Frozen Shoulder

Frozen shoulder

Best treatment for frozen shoulder.

There are several options to effectively management frozen shoulder. The best physiotherapy treatment involves a combination of shoulder joint stretching which is facilitated by the physiotherapist, known as passive glenohumeral joint mobilisation, along with home exercises to further promote mobility of the shoulder. Shoulder strengthening exercises should also be completed to ensure you start to utilise the extra range your shoulder achieves.
Medical management can be combined with physiotherapy in the form of a hydrodilatation which is an injection of saline and corticosteroid into the shoulder joint. This can provide significant improvements in a pain and range. Your physiotherapist will be able to provide you with the best information as to when you should go for this.
For persistent forms of frozen shoulder, a manipulation under anaesthetic may be considered or a ‘capsular release’ arthroscopy may be performed. These surgical procedures are utilised in cases when conservative forms of management are less successful.

Click here to view our self-assessment tool to see if you need to get your shoulder assessed.

Best exercises for frozen shoulder.

When you have any form of shoulder injury or have undergone surgery it is important you complete appropriate rehabilitation to ensure you do not develop frozen shoulder secondary to these. The rehabilitation will vary for each condition so discuss with your Physica physiotherapist the best course of action. At times frozen shoulder can occur with no known cause making it difficult to prevent entirely.
Exercises to assist you once you do have frozen shoulder incorporate stretching of the shoulder joint in multiple directions. Often these stretches will start by looking to stretch your arm overhead with you arm directly in front of you. Stretches with your arm out to the side are then incorporated and then motions involving placing your hand behind your back are utilised.
Often these stretches can result in short term soreness however it is important to continue gradually stretching the shoulder more and more.
Watch some of these exercises in the video below!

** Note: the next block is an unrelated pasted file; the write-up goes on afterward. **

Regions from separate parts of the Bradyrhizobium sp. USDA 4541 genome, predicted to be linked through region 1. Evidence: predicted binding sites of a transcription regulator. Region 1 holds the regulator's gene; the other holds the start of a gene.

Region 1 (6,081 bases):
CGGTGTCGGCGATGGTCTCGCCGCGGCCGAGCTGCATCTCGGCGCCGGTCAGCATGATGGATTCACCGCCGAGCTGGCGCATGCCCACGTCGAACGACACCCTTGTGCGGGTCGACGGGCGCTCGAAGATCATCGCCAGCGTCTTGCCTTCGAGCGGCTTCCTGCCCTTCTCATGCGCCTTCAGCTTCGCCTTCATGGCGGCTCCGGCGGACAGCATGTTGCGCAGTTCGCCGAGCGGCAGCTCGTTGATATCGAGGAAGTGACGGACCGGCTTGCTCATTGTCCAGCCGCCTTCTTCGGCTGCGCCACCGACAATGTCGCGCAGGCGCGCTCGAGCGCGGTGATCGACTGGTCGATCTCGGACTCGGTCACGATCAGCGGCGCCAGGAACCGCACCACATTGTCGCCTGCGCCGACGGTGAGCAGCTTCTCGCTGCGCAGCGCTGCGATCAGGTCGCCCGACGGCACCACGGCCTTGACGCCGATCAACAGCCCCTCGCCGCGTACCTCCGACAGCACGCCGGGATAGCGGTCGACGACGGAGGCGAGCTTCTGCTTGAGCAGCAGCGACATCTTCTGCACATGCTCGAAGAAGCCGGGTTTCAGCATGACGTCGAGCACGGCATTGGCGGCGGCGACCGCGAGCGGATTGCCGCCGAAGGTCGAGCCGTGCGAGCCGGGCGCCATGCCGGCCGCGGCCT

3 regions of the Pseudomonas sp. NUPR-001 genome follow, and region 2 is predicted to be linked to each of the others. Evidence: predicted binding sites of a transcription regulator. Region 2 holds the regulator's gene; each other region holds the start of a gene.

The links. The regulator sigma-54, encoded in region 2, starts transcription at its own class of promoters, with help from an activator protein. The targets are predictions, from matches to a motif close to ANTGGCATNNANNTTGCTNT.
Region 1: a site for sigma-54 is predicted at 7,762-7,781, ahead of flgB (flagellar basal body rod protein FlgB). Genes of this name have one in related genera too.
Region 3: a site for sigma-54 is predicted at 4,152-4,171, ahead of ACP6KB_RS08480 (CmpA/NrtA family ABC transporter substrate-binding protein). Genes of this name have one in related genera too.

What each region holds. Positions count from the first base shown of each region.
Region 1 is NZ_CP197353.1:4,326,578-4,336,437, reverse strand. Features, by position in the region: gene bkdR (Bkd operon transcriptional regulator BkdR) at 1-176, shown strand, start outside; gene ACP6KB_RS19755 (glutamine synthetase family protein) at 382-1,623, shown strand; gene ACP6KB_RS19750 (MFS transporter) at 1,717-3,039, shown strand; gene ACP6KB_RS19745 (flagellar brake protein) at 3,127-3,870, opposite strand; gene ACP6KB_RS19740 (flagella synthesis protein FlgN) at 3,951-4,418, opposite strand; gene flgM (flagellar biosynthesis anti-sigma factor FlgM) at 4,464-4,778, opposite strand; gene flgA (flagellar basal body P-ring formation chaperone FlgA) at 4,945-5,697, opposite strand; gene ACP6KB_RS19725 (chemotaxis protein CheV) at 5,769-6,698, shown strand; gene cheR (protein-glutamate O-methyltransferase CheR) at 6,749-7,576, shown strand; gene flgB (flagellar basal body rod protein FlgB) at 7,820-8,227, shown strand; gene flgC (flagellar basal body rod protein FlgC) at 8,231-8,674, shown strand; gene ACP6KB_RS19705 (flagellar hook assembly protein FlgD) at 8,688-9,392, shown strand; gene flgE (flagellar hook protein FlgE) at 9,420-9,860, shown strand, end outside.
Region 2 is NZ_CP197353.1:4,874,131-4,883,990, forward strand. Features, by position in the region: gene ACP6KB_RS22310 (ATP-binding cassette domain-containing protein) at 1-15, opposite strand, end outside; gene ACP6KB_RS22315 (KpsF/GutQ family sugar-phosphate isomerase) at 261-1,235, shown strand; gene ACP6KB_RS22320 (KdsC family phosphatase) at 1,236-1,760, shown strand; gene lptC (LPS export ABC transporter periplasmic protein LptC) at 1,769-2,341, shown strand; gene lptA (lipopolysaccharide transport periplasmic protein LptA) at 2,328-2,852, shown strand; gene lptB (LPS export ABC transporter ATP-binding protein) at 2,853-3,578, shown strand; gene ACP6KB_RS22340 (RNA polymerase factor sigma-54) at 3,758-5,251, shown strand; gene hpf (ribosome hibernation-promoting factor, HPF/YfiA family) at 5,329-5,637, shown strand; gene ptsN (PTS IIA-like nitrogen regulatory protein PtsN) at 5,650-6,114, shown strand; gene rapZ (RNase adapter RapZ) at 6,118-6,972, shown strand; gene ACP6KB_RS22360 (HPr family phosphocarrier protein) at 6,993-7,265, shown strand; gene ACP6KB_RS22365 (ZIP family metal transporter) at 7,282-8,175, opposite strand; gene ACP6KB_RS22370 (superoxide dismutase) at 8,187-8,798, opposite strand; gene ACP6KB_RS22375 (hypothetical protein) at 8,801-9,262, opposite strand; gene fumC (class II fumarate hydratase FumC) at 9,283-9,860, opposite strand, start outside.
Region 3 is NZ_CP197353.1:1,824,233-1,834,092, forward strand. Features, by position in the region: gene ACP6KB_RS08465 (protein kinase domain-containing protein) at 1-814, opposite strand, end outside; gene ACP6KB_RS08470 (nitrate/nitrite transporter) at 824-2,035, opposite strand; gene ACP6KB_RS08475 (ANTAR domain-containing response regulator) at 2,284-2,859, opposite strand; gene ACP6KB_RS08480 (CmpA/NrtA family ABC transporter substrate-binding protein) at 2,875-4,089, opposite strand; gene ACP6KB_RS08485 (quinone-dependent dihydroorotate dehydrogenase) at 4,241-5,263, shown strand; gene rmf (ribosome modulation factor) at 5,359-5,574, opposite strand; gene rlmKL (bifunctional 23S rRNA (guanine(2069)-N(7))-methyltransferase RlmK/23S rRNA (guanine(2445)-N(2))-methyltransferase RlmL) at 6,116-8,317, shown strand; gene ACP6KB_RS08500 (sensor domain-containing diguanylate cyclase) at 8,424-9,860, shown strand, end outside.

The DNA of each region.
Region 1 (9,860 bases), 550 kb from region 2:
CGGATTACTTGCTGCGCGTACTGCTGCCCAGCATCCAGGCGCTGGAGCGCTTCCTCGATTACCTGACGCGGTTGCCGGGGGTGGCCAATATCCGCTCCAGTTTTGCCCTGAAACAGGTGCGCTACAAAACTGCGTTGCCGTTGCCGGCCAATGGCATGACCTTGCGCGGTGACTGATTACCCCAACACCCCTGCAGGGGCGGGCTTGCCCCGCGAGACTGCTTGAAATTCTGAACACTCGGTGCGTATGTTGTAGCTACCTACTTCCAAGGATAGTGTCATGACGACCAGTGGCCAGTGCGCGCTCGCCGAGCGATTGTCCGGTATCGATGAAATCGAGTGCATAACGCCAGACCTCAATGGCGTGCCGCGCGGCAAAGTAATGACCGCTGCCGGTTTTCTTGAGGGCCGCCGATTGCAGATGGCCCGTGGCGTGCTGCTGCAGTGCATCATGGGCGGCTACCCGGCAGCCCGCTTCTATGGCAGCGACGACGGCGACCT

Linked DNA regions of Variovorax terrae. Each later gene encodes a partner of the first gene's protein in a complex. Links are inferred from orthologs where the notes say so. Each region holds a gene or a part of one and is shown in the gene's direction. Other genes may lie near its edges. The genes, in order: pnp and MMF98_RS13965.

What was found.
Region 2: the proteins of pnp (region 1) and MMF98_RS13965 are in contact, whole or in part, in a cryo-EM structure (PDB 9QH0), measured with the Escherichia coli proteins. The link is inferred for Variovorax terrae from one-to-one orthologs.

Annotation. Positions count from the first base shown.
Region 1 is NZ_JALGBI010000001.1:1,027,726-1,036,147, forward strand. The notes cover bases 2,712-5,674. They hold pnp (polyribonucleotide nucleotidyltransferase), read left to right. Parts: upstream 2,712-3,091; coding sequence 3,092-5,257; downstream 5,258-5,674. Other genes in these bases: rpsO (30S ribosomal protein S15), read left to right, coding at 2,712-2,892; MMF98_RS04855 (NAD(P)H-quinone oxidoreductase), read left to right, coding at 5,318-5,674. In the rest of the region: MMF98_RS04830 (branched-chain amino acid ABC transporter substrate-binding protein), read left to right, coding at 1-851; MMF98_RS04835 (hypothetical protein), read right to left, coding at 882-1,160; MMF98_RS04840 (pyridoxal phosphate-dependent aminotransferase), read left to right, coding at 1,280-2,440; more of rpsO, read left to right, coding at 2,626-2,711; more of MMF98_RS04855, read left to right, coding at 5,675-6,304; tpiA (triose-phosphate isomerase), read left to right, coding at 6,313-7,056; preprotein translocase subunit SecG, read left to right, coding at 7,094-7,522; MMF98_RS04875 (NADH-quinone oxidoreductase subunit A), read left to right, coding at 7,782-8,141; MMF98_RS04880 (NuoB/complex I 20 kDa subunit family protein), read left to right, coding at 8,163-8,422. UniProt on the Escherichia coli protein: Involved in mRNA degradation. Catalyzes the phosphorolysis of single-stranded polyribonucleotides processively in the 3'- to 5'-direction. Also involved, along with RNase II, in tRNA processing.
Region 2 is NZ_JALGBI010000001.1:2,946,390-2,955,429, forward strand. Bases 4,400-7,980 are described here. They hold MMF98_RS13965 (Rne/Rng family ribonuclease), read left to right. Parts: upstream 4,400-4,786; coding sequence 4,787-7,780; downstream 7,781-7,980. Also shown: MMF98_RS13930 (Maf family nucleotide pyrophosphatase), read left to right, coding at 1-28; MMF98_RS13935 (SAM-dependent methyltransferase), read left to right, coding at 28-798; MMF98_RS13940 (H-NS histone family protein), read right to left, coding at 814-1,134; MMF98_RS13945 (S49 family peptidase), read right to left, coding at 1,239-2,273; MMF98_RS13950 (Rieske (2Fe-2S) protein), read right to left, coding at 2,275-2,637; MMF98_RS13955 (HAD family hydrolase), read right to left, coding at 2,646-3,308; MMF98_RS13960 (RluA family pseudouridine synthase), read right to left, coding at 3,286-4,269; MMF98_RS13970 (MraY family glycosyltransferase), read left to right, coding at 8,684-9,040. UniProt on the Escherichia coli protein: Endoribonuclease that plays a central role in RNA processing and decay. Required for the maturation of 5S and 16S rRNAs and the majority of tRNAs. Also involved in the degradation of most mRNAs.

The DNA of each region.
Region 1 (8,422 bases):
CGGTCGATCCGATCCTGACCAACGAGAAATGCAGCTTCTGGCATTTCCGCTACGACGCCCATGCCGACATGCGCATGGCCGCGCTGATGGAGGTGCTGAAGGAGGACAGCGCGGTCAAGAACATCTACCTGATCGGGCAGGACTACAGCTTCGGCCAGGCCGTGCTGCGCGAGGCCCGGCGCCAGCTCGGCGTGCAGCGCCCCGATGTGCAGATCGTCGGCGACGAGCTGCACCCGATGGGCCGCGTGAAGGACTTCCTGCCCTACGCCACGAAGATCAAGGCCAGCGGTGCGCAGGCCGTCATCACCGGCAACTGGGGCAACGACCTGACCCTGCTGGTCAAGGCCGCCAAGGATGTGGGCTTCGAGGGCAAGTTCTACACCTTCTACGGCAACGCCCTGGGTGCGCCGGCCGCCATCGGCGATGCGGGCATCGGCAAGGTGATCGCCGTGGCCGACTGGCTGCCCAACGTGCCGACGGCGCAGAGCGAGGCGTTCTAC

What is Frozen Shoulder?

Frozen shoulder is a condition characterised by progressive stiffness and pain of the shoulder joint. This is due to a progressive contracture of the capsule that surrounds the shoulder and typically provides a large space for the shoulder to
move. There are typically three phases of the condition.
Phase 1 is ‘freezing’ where there is worsening pain and stiffness of the shoulder. Phase 2 is ‘plateau’ where the pain usually decreases but the stiffness remains. Phase 3 is ‘thawing’ where the shoulder range of movement improves.
The condition on average can last between 9 and 18 months, however certain cases may have faster or slower recovery. Your Physica physiotherapist will be able to assist you to diagnosis which phase your shoulder may be in and to provide you with the most appropriate management for this phase.

How do I know if I have Frozen Shoulder?

You will notice a gradual and progressive onset of pain and stiffness of the shoulder. The pain is typically poorly localised around the shoulder and upper arm and feels like a deep ache. Some radiation further down the upper arm may be experienced. You typically will not have any pins and needles or tingling of the arm.
The most painful and stiff motion of the shoulder will be external rotation (rotating the arm out) followed by lifting the arm out the side and then reaching overhead in a forward direction.
This means you will start to notice an inability to reach overhead as high as normal and difficulty rotating the arm such
as reaching behind you.

What causes Frozen Shoulder?

Frozen shoulder typically occurs insidiously meaning there is no specific mechanism that causes the condition.
There are some associated risk factors that can increase the likelihood of developing frozen shoulder including diabetes (type I or II), thyroid disorders, a prolonged period of immobilisation (such as after shoulder surgery) or a recent injury to the shoulder.
The peak age for developing frozen shoulder is mid-50s with women more likely to develop it. Once resolved the re-occurrence of frozen shoulder on the same side is unusual.

How do I diagnose Frozen Shoulder?

Frozen shoulder can typically be easily diagnosed with physiotherapy assessment. Symptoms that should be present for a diagnosis include restriction in all passive and active shoulder movements, with rotation of the arm outwards the most limited.
Pain and stiffness should increase and be reproduced at the
highest range of motion possible. Typically pain at night and an inability to lie on the affected shoulder is also present.
To provide further confidence in the diagnosis an X-ray of the shoulder may be utilised to rule out other possible conditions such as arthritis of the shoulder. An ultrasound or MRI can be performed to confirm additional structural changes that occur with frozen shoulder and to assess for any other possible conditions.

Related Shoulder Pain Blogs


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How do you know it's serious - link here
Is exercise good for my pain? - link here
Should I stretch? - link here

Shoulder Rehab download